Motorbiking Vietnam: Losing Myself

 I’m searching for those moments when I lose myself. When I stop thinking. When my brain shuts off. When I just notice what is around me.I’m zooming around on my rented motorbike, observing the mountains outside of Bac Ha, a tiny town in northern Vietnam. The rice paddies stretch around me like layers of a cake. The contrast between the bright blue clear sky and the endless expanse of green makes me take a deep breath of gratitude.

Behind me, another motorbike zips round the curves of the mountainside. My friend Niko is driving, with Tessa on the back. Tessa is a dear friend from childhood who is doing a Southeast Asia loop with me. We just met Niko The Crazy German at a hostel in Hoi An and have been traveling with him for a few weeks. In the mornings, Niko and I head to the roof of our cheap hotel for exercise: he is teaching me boxing, and I am showing him yoga. All three of us are artists and musicians, and we often sing and draw together.

Over the din of my motorbike I can just barely hear Niko from his scooter belting out our favorite song, a catchy hip-hop song perfect for easy harmonies. Despite the breeze, it’s excruciatingly hot, and my sweaty shirt sticks to me.

Thanks to WeSaidGoTravel for publishing my work. To read the full story, visit

Malaysia: Ghost Stories of Taman Negara

I walk in the treetops of the oldest rainforest in the world, balancing on wobbly bridges that sway with every step.

I stare into the trees, looking back in time. If I squint a little and let my imagination take over, I can see majestic dinosaurs stomping under the canopy.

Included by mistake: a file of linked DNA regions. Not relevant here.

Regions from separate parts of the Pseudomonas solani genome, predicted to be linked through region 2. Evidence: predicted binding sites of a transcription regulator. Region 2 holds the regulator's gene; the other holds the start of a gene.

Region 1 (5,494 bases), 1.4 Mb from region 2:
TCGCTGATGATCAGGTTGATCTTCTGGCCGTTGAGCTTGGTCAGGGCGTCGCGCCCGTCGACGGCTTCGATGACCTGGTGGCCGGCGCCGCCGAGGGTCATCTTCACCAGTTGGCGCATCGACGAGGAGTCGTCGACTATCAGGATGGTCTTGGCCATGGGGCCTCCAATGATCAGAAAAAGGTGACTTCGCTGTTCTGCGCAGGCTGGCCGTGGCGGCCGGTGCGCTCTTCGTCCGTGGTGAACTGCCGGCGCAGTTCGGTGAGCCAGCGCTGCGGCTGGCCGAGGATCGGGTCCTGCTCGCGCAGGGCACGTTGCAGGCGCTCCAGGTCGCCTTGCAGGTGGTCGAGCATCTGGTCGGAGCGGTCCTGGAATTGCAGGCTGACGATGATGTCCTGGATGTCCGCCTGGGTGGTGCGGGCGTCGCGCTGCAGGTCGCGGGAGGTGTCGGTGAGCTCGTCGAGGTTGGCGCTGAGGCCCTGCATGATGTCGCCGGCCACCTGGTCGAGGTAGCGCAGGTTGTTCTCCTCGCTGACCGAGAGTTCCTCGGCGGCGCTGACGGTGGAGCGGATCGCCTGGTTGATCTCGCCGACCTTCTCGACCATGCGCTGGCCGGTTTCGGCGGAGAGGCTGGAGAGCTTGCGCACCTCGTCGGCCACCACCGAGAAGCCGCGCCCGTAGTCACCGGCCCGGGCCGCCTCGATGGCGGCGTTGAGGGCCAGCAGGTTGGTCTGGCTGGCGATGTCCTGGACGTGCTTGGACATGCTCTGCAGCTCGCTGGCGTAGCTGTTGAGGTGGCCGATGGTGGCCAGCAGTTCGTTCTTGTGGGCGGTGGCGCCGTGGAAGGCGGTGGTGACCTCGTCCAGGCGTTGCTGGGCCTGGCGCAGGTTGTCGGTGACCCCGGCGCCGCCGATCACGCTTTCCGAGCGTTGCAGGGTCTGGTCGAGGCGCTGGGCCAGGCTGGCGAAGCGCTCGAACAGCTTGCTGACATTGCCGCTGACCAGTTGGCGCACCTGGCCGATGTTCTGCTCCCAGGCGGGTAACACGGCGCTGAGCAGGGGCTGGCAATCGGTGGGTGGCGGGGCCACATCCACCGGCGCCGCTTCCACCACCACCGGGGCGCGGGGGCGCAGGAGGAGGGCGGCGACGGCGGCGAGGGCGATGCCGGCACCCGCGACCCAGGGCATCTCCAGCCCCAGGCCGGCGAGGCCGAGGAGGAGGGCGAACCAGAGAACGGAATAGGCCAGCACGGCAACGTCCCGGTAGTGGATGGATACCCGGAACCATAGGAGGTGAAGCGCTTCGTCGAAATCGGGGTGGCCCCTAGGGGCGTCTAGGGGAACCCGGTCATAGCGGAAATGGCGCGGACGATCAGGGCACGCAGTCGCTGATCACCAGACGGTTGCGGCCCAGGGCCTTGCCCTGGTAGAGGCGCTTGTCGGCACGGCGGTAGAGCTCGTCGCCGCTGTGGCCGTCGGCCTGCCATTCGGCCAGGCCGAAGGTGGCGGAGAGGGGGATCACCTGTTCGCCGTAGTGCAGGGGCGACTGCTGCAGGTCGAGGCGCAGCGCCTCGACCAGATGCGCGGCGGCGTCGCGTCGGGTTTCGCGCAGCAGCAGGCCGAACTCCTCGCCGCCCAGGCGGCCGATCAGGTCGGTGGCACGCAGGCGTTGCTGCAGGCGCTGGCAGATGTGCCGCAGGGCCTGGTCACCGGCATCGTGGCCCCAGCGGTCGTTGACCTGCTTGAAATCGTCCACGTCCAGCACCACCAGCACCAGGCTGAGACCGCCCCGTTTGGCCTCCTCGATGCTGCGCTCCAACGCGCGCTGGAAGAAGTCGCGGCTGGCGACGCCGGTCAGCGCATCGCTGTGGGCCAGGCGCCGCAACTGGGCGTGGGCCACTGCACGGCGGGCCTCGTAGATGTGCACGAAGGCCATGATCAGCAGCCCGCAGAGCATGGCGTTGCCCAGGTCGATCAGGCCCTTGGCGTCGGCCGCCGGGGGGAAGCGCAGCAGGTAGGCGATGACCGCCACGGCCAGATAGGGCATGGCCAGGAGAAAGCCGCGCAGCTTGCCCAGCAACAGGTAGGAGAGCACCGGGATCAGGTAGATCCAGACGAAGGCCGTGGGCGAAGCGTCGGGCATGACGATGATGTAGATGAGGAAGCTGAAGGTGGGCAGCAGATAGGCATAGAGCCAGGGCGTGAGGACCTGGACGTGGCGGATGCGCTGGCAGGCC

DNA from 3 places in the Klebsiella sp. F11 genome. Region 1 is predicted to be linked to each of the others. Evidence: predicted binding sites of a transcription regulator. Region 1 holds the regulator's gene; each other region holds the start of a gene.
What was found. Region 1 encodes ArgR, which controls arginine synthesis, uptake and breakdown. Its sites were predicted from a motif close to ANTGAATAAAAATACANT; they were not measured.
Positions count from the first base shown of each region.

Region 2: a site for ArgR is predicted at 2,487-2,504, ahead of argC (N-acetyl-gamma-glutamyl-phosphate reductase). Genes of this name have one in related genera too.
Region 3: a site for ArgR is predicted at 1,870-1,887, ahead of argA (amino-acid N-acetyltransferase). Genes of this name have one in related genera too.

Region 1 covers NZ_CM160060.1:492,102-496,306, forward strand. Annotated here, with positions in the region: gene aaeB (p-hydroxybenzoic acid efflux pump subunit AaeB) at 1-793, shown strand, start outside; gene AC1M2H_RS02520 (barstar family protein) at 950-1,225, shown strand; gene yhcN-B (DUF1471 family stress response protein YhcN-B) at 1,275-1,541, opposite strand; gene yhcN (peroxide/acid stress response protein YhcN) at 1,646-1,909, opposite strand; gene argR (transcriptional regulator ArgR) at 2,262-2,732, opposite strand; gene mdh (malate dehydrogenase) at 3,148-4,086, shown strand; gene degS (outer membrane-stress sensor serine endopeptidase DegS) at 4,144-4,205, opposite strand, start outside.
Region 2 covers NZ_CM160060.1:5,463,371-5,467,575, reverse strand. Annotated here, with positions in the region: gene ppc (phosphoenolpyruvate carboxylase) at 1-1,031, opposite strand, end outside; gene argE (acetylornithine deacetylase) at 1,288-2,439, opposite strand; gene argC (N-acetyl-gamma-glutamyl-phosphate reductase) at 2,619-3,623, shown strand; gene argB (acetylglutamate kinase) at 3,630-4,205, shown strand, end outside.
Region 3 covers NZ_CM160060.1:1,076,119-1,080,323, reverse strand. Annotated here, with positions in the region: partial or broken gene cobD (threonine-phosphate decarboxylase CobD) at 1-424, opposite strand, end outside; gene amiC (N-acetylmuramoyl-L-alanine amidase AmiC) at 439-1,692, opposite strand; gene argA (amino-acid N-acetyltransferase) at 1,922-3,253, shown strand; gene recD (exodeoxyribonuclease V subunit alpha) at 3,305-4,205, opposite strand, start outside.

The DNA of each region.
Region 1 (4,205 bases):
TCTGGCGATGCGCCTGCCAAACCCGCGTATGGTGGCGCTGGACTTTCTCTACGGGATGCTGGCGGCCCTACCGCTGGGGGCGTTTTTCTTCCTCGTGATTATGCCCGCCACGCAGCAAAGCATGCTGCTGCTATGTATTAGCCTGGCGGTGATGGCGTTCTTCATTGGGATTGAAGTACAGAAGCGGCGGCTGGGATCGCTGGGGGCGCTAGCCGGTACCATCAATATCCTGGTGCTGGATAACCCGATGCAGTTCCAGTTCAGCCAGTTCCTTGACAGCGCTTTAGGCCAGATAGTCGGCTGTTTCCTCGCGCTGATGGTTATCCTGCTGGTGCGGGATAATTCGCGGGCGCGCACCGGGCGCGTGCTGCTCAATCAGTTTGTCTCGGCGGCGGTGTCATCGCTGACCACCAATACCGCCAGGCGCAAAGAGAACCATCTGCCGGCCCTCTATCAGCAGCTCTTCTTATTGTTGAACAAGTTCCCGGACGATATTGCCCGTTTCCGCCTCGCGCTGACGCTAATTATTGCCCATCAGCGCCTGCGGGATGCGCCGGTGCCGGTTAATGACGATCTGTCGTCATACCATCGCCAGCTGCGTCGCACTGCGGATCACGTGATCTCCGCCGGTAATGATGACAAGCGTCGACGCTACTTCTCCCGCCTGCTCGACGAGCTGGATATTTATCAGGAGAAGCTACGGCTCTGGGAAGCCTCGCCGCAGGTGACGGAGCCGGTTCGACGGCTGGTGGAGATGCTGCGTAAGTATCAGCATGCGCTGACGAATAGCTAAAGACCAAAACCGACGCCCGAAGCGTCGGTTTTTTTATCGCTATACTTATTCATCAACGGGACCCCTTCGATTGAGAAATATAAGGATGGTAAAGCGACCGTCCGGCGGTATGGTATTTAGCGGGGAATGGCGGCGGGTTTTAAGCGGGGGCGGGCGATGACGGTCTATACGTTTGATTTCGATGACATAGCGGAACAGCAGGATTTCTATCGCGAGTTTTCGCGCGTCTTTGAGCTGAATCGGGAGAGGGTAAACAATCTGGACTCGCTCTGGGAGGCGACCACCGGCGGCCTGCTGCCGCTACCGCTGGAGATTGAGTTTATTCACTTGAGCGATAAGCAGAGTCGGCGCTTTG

Located next to a winding river, Taman Negara is the the most famous national place of Malaysia, and is home to  elephants, sun bears, and millions of red ants.

Tigers still live deep in the forest, although most guides don’t want to see one, even if the tourists do…

To read the whole story, visit Thanks to WeSaidGoTravel for publishing my writing.

Goodbye, Melbourne

I lived in Melbourne for 4 months, and fell in love with the architecture, buskers, public transport, and art scene. It is a beautiful and liveable city; this year it was voted the #1 most Liveable City in the World.

I had a myriad of well-paying jobs, from being a kitchenhand to babysitting to cleaning and nannying for kosher Jewish families – we were living in Caulfield North, the Jewish neighborhood. With persistance anyone can find a job there. I’d reccommend Melbourne to any traveler seeking a job, or just for a quick visit.

My favorite places include Federation Square (so many free museums there!) The State Library of Victoria, Degraves Street for a bite, the Botanic Gardens, and just wandering around the graffiti laneways.